The archival materials related to citrus have grown slowly but steadily over the years at Florida Southern College. Faculty and students moved to Lakeland in 1922, to the site of a citrus grove. Professor Thomas B. Mack began teaching at the college in 1951 and brought his interest in all things citrus, as well as his burgeoning collection. In 1988, the inclusion of a special room to house the collection in the Jack Berry Citrus Building brought about more rapid growth. On May 4th, 2001, the State of Florida declared the Thomas B. Mack Citrus Archives collection to be the official archives of the Florida citrus industry.
The Florida Citrus Archives are now housed in the Sarah D. and L. Kirk McKay, Jr. Archives Center. We collect all materials related to the citrus industry from marketing materials like citrus crate labels, to the photographs and papers of groves and individuals involved in the industry. We preserve these materials and make them available to researchers and the public.
In 2008 the Florida Citrus Hall of Fame Fellowship Program was created to provide an engaged learning opportunity for FSC students and to expose them to a part of Florida history they may know little about. When the Archives Center opened in 2009 we proudly began displaying the Florida Citrus Hall of Fame Wall of Honorees. Each year more names are added to the wall, and information about these winners is available in the archives and on the Florida Citrus Hall of Fame website. Together the archives staff and Florida Citrus Hall of Fame Fellows have created digital exhibits and digital collections of citrus materials. These digital representations include:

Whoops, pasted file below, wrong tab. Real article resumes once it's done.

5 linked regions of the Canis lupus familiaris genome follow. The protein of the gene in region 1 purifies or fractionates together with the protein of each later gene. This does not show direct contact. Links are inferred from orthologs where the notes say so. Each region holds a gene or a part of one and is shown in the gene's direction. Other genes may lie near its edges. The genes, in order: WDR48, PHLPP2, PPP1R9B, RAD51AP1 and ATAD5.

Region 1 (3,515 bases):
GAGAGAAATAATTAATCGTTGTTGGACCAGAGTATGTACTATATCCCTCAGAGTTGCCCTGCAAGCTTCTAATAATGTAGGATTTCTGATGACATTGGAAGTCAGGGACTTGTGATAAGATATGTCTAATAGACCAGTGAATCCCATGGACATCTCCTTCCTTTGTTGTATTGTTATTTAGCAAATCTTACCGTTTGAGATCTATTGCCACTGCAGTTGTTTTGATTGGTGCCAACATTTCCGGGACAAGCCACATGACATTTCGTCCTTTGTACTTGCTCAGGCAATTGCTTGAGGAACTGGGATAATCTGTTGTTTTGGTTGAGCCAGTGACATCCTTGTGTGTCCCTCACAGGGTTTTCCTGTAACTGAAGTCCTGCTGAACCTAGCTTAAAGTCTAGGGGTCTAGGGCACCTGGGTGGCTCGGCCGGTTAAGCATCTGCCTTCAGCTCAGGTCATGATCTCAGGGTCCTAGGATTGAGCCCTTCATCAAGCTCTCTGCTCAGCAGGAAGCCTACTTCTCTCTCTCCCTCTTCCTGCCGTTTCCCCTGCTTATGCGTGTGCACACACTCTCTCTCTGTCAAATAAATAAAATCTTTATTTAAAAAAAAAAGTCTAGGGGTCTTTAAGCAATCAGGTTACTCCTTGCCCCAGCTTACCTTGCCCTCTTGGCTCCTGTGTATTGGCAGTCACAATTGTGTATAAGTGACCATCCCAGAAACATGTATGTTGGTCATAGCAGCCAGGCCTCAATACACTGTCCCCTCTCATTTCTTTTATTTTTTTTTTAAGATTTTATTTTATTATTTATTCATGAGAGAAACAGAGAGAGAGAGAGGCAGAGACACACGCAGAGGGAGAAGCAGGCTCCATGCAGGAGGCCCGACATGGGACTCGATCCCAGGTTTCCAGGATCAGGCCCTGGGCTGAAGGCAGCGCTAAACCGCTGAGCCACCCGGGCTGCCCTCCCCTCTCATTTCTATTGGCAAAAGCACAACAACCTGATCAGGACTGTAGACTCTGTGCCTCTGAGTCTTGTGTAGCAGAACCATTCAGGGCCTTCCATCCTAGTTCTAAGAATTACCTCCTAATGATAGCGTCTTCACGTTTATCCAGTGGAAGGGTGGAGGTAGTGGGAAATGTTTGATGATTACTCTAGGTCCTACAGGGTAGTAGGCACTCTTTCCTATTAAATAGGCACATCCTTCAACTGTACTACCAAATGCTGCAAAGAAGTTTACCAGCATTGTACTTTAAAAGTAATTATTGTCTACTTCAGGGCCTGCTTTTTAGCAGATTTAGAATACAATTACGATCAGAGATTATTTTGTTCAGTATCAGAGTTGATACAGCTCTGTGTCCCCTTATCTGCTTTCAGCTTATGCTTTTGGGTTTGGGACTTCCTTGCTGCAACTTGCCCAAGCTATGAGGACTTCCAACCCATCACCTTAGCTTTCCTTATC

The Citrus Crate Label Collection at Florida Southern College contains digitized labels from Thomas Mack, James Ellis, Jerry Chicone, and Anthony Whiting. Used primarily in the 1920s-1950s, these colorful labels were used for marketing the different groves and growers.
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The Florida Citrus Postcard Collection, 1900-1960, highlights postcards collected by Brenda Eubanks Burnette, Donald Ball, Jerry Chicone, and Brian and Richard Weaver. While postcards were originally intended to serve as souvenirs and keepsakes, now these postcards help depict the citrus industry's history. In addition to fruits, groves, and citrus related equipment, the postcards contain pictures of railroads, packing houses, and fruit stands.
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The Florida Citrus Photographs Collection, 1900-1960, highlights photographs from the Florida Citrus Archives collections. Of especial interest are pictures of fruit, trees, groves, equipment, packing houses, workers, and fruit stands.
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We will be open for quiet study during exams.